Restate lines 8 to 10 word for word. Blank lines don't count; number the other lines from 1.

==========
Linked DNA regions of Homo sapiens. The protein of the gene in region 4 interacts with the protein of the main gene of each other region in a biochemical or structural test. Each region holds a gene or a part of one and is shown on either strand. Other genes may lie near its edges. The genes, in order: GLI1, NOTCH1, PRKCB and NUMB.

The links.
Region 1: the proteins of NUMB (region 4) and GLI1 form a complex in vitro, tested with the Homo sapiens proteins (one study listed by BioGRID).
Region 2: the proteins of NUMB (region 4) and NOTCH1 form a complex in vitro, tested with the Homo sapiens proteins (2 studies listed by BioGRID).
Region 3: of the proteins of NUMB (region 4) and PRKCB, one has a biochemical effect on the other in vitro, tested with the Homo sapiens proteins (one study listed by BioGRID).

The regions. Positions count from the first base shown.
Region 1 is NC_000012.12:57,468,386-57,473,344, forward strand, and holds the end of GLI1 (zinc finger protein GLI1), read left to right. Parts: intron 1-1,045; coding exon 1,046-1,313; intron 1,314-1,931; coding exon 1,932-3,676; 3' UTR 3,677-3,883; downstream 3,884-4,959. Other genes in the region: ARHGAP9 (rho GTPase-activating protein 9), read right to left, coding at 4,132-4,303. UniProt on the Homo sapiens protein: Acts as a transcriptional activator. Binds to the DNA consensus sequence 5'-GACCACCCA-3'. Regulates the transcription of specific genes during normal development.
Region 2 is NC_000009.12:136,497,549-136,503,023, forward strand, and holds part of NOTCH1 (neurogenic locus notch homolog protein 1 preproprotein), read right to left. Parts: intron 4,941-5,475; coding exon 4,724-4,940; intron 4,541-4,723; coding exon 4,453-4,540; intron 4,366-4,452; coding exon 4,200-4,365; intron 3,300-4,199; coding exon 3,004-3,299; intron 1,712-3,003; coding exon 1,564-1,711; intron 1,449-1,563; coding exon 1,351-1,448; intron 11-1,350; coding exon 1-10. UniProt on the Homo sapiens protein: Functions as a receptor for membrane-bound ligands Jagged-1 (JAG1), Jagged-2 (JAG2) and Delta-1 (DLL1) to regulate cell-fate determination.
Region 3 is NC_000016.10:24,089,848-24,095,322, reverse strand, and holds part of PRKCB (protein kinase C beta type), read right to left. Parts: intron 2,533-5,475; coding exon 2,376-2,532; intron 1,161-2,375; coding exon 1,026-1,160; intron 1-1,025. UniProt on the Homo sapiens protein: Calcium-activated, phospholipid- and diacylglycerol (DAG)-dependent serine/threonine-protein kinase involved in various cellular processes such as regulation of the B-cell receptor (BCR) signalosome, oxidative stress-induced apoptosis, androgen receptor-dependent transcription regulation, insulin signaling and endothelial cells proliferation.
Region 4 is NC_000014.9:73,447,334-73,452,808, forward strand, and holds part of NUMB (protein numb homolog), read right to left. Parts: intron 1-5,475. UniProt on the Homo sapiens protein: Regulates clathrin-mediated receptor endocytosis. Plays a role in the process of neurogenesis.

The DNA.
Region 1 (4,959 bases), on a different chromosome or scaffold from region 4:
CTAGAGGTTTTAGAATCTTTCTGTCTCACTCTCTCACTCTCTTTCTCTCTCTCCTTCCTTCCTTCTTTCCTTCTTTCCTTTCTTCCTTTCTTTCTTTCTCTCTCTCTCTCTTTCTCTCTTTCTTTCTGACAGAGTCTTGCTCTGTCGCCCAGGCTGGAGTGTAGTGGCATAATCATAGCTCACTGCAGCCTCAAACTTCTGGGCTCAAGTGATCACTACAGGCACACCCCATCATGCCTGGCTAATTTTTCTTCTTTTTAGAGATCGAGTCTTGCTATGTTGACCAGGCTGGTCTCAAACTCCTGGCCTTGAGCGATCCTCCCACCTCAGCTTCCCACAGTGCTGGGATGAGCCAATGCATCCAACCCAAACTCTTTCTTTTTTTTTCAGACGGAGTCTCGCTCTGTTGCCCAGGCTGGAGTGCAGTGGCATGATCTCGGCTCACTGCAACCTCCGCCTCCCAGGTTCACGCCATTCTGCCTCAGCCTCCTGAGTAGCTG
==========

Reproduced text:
Region 2 is NC_000009.12:136,497,549-136,503,023, forward strand, and holds part of NOTCH1 (neurogenic locus notch homolog protein 1 preproprotein), read right to left. Parts: intron 4,941-5,475; coding exon 4,724-4,940; intron 4,541-4,723; coding exon 4,453-4,540; intron 4,366-4,452; coding exon 4,200-4,365; intron 3,300-4,199; coding exon 3,004-3,299; intron 1,712-3,003; coding exon 1,564-1,711; intron 1,449-1,563; coding exon 1,351-1,448; intron 11-1,350; coding exon 1-10. UniProt on the Homo sapiens protein: Functions as a receptor for membrane-bound ligands Jagged-1 (JAG1), Jagged-2 (JAG2) and Delta-1 (DLL1) to regulate cell-fate determination.
Region 3 is NC_000016.10:24,089,848-24,095,322, reverse strand, and holds part of PRKCB (protein kinase C beta type), read right to left. Parts: intron 2,533-5,475; coding exon 2,376-2,532; intron 1,161-2,375; coding exon 1,026-1,160; intron 1-1,025. UniProt on the Homo sapiens protein: Calcium-activated, phospholipid- and diacylglycerol (DAG)-dependent serine/threonine-protein kinase involved in various cellular processes such as regulation of the B-cell receptor (BCR) signalosome, oxidative stress-induced apoptosis, androgen receptor-dependent transcription regulation, insulin signaling and endothelial cells proliferation.
Region 4 is NC_000014.9:73,447,334-73,452,808, forward strand, and holds part of NUMB (protein numb homolog), read right to left. Parts: intron 1-5,475. UniProt on the Homo sapiens protein: Regulates clathrin-mediated receptor endocytosis. Plays a role in the process of neurogenesis.